That leaves me to break the news of which model was dubbed most fierce by Tyra Banks, Noted Photographer Nigel Barker, Ms. Jay and The Reportedly Fired Paulina Porizkova.
Let's just say that while I was completely satisfied with the way the "American Idol" voting went down this evening, my favorite model was not vindicated in Wednesday (May 13) night's finale.
Results, with spoilers obviously, after the break...
Everybody loves Adam Lambert, Danny Gokey and Kris Allen, but somebody had to go home
9:00 p.m. We begin Wednesday (May 13) night's "American Idol" with an extended and mostly unfunny commercial for "Night at the Museum 2," reminding viewers, once again, that Ben Stiller is never good on "American Idol." And yet they keep bringing him back. Bill Hader, though, is a bit funnier. And Hank Azaria's Simon Cowell impression is dismal. And Jonah Hill? Sigh. But it's better than Stiller and Hill's interstitial appearances on NBC last Thursday. "Night at the Museum" was a huge hit. Should the studio really be seeming so desperate?
9:01 p.m. At this time last year, we were just twiddling our thumbs waiting for Syesha Mercado to be sacrificed, setting up the David vs. David Finale we'd been promised for months. Tonight? I don't have a clue who's going home.
[Find out who came up just short of the Finals, after the break...]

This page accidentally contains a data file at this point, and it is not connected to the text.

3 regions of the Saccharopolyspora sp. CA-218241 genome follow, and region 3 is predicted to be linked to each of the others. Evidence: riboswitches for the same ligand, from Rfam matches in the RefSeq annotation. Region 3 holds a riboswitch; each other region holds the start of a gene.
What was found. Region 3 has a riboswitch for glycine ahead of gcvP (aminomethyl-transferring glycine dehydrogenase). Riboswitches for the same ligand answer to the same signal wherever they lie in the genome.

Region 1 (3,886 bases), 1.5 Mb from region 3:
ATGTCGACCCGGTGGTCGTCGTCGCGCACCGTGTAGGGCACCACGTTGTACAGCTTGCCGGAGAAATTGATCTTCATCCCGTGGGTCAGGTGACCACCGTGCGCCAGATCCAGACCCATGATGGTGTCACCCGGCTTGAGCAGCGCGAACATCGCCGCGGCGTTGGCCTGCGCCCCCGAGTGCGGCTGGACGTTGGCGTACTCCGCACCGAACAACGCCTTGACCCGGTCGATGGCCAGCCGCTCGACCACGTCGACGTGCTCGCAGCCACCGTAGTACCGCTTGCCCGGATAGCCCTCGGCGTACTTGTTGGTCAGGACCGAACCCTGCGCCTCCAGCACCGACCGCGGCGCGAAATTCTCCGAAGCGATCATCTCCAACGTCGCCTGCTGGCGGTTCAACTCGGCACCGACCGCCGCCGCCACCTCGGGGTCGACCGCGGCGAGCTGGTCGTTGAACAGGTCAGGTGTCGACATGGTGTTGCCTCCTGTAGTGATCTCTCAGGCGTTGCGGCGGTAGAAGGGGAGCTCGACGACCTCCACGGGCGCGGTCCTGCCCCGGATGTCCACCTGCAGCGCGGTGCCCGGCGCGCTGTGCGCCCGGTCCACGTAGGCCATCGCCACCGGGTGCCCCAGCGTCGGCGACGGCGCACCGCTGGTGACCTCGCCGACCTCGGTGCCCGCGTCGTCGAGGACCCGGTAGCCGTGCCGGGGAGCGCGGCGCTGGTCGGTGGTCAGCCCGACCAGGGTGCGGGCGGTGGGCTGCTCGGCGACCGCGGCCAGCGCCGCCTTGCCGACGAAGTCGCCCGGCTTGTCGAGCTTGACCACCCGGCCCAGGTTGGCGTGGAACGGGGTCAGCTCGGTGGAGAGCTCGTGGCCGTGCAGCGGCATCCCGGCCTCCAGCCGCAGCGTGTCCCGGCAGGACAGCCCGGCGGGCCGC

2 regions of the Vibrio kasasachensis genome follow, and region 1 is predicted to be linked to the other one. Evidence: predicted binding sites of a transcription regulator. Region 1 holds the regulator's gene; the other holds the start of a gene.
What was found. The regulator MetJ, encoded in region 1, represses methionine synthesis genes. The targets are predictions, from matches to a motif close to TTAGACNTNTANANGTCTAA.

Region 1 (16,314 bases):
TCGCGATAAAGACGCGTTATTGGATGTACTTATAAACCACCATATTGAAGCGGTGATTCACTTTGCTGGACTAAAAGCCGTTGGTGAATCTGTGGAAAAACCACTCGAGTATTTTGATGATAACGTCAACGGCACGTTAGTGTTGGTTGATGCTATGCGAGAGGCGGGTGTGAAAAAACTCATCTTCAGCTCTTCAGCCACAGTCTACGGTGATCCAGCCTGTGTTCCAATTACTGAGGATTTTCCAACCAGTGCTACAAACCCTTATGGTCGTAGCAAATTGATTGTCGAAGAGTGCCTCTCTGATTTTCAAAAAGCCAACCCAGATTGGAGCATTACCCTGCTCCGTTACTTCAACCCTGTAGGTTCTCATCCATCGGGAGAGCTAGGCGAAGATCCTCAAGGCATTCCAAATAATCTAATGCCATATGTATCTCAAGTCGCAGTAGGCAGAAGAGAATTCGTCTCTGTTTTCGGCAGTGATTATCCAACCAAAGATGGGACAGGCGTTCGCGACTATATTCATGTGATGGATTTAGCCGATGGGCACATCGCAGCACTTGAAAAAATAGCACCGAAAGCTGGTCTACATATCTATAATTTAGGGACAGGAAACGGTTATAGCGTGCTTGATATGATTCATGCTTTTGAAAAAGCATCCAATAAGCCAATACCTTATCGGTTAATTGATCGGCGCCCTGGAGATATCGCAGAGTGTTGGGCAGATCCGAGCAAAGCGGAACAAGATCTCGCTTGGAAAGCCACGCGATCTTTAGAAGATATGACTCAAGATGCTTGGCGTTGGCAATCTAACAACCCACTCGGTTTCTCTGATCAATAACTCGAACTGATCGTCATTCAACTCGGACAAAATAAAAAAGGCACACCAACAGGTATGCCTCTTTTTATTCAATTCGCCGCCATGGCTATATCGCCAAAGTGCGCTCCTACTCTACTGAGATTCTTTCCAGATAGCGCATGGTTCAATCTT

Is this Ty and Chelsie's final night?
Here we go. Ten couples are gone. Four couples are left, one of which - Gilles & Cheryl - are coming off a double perfect 30 performance last night, and another - Ty & Chelsie - coming in the serious rear with just a 48 point combined. It seems clear what's going to happen, but I'm fearful of ever being confident again after Lil' Kim's elimination last week (things truly aren't the same without her).
After Raphael Saadiq and the Raphael Saadiq dancers open the show (it ain't Tony! Toni! Tone!), Shawn & Mark recreate their perfect 30 quickstep with the same energy and complexity they showed last night (too bad for their not-so-perfect 26 on their second dance last night).
And then, we head down pointless montage lane: former "Stars" (ha) Helio Castroneves, Drew Lachey and Brooke Burke give us words of wisdom from their experiences on the show, and critique this year's dancers. There's nothing revelatory about anything any of them say, and it mostly falls in the vein of lame quotes from the F-list trio: "It's not just the best dancer than wins," Burke advises. "It's who America loves!"
Adam Lambert and Danny Gokey are consistent, but Kris delivers the night's best and worst
We're down to the Top Three -- or "The Three Amigos" -- on "American Idol," a round which has always seen three performances apiece from the remaining contestants. Not this season. Not this "American Idol" production team. Instead, we're being treated to only two songs, one chosen by the judges and one chosen by the guys themselves. And even with only six performances, the episode is already scheduled to run at least four minutes into the next hour.
How did Danny Gokey, Kris Allen and Adam Lambert do? Click through...